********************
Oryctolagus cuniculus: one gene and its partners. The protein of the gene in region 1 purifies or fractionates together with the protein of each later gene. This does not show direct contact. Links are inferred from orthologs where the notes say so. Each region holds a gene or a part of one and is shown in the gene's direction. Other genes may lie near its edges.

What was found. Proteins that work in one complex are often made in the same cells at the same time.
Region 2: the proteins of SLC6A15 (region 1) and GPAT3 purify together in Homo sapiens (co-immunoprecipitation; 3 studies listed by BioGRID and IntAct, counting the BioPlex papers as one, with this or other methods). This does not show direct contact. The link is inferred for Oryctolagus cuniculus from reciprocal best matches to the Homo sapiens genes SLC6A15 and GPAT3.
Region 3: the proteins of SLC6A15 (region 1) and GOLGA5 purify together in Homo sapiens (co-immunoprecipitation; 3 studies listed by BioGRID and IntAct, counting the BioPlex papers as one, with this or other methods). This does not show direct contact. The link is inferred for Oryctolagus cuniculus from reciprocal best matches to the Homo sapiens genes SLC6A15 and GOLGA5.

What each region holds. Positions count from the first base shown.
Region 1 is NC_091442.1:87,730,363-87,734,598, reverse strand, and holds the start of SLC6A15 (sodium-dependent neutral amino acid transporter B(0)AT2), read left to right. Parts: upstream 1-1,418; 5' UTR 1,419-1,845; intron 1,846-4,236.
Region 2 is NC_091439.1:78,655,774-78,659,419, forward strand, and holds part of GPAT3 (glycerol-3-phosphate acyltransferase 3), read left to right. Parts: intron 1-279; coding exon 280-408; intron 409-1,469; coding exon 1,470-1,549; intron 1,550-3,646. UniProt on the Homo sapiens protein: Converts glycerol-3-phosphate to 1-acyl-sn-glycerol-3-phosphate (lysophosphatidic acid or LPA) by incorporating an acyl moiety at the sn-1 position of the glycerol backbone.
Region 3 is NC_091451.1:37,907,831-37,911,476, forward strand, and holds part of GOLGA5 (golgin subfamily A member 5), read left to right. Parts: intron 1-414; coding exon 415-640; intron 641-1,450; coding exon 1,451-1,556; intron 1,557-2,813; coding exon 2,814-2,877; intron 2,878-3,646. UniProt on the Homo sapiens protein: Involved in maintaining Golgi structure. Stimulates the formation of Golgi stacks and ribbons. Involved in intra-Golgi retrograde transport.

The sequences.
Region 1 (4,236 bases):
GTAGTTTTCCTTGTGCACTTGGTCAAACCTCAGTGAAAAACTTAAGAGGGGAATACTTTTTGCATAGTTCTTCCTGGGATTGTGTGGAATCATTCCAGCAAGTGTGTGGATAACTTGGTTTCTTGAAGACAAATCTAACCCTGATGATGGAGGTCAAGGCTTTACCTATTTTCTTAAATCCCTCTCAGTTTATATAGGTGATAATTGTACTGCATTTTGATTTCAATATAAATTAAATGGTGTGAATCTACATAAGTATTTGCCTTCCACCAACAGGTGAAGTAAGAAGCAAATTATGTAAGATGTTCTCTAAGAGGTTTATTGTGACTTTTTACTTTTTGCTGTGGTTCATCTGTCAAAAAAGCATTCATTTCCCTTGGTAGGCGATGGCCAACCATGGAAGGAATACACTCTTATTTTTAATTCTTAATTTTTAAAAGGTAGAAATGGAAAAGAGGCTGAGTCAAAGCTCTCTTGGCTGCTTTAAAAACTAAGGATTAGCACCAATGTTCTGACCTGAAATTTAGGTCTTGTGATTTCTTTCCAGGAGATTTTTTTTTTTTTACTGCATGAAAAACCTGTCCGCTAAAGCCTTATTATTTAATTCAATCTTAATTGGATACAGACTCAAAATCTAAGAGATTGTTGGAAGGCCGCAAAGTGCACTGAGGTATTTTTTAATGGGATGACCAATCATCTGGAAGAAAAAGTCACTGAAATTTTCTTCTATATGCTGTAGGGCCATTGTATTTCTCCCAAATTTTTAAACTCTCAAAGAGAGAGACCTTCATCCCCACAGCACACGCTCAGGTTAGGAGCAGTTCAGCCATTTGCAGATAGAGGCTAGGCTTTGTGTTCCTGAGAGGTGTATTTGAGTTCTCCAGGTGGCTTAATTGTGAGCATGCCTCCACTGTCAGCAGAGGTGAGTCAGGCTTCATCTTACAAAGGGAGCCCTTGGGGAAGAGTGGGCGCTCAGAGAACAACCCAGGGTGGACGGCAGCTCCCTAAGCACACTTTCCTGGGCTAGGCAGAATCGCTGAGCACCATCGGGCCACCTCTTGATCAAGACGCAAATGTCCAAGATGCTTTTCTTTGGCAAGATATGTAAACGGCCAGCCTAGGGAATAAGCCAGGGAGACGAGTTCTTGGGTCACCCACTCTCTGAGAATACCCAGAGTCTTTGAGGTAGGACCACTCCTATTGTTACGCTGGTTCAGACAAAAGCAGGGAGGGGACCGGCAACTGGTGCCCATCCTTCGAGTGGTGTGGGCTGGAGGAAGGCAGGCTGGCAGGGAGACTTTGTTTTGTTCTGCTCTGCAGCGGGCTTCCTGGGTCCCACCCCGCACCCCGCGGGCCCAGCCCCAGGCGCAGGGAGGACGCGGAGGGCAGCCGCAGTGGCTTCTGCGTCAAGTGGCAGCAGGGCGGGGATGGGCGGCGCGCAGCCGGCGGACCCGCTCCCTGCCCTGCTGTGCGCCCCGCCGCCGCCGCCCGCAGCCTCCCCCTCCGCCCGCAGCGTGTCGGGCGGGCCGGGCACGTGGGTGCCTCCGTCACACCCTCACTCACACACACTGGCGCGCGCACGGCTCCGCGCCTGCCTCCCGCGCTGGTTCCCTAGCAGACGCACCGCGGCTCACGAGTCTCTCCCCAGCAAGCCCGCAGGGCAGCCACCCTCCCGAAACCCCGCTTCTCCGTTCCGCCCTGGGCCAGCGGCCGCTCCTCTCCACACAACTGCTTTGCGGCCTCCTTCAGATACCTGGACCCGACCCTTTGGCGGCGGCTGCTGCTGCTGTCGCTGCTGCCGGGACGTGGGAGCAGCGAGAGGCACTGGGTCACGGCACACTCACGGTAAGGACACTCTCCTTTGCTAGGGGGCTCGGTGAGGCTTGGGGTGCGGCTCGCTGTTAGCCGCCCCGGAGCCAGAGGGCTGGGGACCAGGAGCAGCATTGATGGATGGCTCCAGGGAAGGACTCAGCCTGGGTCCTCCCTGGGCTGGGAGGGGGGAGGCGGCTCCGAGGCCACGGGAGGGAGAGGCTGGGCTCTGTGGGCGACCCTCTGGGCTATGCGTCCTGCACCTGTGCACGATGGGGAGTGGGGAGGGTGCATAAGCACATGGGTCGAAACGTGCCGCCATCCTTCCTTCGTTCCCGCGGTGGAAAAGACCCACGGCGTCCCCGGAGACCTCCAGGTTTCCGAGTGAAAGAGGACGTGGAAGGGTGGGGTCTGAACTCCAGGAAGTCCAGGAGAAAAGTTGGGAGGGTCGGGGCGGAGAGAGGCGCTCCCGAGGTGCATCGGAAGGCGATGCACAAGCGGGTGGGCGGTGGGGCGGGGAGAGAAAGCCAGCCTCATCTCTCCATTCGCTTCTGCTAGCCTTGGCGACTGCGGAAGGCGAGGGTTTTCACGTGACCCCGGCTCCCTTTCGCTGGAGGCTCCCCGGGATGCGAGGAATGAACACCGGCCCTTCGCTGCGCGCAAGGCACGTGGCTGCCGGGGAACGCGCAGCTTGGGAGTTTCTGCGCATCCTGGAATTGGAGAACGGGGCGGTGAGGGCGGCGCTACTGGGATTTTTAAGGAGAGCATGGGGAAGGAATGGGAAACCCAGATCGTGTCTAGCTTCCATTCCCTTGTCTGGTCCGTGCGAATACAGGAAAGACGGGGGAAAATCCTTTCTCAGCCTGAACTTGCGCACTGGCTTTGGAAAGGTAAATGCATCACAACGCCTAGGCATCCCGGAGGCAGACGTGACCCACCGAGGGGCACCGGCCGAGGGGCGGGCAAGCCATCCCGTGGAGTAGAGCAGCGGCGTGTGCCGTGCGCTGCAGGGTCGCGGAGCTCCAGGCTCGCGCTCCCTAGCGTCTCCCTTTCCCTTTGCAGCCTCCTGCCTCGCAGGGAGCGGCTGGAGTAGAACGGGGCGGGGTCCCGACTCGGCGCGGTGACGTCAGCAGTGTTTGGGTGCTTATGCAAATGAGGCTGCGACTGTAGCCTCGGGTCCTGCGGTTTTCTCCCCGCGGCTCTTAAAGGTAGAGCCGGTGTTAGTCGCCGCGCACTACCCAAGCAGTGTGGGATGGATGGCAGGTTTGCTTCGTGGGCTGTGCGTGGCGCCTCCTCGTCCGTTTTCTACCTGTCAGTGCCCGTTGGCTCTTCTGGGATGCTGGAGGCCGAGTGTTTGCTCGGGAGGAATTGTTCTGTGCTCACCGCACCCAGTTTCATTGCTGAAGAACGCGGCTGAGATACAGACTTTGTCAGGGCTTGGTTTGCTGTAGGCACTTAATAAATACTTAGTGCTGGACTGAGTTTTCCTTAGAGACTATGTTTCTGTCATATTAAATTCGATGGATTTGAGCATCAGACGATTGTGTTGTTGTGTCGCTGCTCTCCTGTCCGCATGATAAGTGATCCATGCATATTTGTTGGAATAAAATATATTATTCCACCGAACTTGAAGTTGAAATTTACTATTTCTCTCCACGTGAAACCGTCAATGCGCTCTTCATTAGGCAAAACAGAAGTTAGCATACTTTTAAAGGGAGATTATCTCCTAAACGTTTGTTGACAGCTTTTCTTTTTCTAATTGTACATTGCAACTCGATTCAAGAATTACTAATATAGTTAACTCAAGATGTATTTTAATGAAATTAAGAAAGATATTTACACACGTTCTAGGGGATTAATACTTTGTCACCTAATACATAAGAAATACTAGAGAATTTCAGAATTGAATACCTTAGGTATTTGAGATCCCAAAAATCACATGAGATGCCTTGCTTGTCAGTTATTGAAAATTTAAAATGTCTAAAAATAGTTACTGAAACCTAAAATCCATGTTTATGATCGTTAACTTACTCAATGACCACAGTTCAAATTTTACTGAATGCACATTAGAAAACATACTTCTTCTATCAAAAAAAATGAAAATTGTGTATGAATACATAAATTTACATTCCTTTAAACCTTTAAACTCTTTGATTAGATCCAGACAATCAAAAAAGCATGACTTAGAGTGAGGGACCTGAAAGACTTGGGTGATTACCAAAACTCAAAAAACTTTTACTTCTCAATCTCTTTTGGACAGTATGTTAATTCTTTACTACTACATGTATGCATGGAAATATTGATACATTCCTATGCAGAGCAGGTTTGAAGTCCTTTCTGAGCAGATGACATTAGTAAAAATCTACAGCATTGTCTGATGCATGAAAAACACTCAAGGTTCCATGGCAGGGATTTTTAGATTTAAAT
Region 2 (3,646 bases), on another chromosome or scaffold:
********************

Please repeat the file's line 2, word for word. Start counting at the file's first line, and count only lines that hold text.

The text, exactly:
What was found. Proteins that work in one complex are often made in the same cells at the same time.